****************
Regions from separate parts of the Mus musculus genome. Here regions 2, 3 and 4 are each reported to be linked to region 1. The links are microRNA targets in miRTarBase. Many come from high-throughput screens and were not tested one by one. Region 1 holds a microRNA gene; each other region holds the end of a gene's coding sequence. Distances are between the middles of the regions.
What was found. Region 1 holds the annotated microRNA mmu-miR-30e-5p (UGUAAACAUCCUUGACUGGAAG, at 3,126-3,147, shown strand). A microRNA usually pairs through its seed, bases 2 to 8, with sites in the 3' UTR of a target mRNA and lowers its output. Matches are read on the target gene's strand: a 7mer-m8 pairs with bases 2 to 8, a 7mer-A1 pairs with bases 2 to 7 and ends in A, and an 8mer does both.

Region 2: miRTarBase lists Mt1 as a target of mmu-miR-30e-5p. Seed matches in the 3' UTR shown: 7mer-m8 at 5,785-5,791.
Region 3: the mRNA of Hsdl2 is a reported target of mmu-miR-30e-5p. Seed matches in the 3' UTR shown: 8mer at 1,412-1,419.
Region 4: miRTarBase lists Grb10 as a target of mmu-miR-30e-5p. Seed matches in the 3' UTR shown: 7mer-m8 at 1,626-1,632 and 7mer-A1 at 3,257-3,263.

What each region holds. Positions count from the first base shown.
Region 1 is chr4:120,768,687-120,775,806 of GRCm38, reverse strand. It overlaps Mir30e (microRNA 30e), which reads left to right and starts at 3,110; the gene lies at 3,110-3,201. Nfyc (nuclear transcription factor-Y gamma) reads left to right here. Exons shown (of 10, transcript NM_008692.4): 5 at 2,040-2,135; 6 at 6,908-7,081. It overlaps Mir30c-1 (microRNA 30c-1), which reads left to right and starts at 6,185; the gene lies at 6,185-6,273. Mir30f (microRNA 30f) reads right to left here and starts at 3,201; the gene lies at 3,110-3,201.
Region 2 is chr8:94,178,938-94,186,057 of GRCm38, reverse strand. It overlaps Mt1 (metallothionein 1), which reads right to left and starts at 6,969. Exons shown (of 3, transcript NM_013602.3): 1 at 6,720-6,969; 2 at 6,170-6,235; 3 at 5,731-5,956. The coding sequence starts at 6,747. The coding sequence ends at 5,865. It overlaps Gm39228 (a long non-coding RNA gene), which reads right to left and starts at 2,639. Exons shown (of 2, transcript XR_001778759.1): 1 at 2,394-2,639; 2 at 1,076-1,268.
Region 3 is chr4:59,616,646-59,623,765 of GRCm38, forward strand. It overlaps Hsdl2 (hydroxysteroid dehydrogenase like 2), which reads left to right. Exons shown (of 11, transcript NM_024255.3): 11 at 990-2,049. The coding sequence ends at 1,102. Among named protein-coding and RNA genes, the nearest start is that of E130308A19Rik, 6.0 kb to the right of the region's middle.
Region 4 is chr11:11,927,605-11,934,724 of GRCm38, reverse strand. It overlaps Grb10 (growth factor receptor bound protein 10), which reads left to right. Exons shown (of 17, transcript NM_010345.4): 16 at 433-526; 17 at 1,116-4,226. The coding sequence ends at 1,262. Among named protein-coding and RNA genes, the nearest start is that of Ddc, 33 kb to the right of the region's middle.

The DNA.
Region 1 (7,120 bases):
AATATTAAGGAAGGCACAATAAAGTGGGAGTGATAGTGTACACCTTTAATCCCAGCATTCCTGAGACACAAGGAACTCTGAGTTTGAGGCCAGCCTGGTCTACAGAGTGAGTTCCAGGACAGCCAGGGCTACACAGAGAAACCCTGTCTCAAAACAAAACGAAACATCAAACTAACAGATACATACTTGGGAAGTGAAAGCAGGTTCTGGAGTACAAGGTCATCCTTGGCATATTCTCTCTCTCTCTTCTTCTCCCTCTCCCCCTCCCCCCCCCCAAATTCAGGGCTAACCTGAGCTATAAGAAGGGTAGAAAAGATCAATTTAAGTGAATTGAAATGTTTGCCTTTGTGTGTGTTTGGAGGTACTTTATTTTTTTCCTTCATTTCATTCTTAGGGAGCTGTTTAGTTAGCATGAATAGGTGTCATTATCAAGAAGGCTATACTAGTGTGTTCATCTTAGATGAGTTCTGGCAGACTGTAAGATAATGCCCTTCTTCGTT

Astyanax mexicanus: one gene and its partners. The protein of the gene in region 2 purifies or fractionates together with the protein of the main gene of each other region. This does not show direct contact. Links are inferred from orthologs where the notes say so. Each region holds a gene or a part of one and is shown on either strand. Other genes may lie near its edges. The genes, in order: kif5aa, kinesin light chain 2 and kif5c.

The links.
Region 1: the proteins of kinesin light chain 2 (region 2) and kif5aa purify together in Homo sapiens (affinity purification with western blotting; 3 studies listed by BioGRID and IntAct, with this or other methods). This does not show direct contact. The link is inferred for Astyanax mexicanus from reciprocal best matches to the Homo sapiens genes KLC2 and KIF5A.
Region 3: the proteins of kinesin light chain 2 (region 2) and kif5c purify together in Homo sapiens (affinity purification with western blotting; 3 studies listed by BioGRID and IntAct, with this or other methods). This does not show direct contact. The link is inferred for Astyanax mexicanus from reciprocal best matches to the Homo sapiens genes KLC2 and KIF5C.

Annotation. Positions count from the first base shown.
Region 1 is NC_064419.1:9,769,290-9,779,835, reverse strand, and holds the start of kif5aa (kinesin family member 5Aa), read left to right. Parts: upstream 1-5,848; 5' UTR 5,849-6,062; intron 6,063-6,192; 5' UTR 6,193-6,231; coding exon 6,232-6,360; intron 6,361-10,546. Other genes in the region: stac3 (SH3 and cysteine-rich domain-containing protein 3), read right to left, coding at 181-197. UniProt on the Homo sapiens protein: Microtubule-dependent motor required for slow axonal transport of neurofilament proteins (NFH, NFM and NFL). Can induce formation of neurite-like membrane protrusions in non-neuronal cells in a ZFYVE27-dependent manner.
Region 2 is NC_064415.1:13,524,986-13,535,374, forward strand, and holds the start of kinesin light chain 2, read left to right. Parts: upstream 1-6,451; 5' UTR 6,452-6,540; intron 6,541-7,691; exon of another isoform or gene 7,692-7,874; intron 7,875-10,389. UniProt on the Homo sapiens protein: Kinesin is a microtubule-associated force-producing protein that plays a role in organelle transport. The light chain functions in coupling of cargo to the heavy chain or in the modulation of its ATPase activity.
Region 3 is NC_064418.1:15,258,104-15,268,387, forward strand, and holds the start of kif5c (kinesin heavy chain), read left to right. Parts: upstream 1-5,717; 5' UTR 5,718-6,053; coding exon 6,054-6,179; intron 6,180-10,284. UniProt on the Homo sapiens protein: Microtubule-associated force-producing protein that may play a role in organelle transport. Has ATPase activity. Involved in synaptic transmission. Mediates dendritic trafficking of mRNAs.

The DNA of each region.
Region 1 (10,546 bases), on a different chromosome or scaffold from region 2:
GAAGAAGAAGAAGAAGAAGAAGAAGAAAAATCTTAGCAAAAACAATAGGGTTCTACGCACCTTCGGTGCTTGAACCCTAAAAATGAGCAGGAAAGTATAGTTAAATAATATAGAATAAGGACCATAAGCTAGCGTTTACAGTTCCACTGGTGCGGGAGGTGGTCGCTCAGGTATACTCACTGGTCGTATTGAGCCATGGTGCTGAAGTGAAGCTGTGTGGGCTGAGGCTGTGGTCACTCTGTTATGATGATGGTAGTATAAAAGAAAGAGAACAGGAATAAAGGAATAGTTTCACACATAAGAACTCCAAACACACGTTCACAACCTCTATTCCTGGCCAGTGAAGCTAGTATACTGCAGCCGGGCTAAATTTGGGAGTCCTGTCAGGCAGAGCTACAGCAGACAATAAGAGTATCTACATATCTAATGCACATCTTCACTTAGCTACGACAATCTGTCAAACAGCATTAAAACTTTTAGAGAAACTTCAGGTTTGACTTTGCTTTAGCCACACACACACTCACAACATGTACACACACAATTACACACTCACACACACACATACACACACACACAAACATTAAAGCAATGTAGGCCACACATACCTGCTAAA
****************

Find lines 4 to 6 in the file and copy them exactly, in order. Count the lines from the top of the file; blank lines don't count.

Region 3: the mRNA of Hsdl2 is a reported target of mmu-miR-30e-5p. Seed matches in the 3' UTR shown: 8mer at 1,412-1,419.
Region 4: miRTarBase lists Grb10 as a target of mmu-miR-30e-5p. Seed matches in the 3' UTR shown: 7mer-m8 at 1,626-1,632 and 7mer-A1 at 3,257-3,263.

What each region holds. Positions count from the first base shown.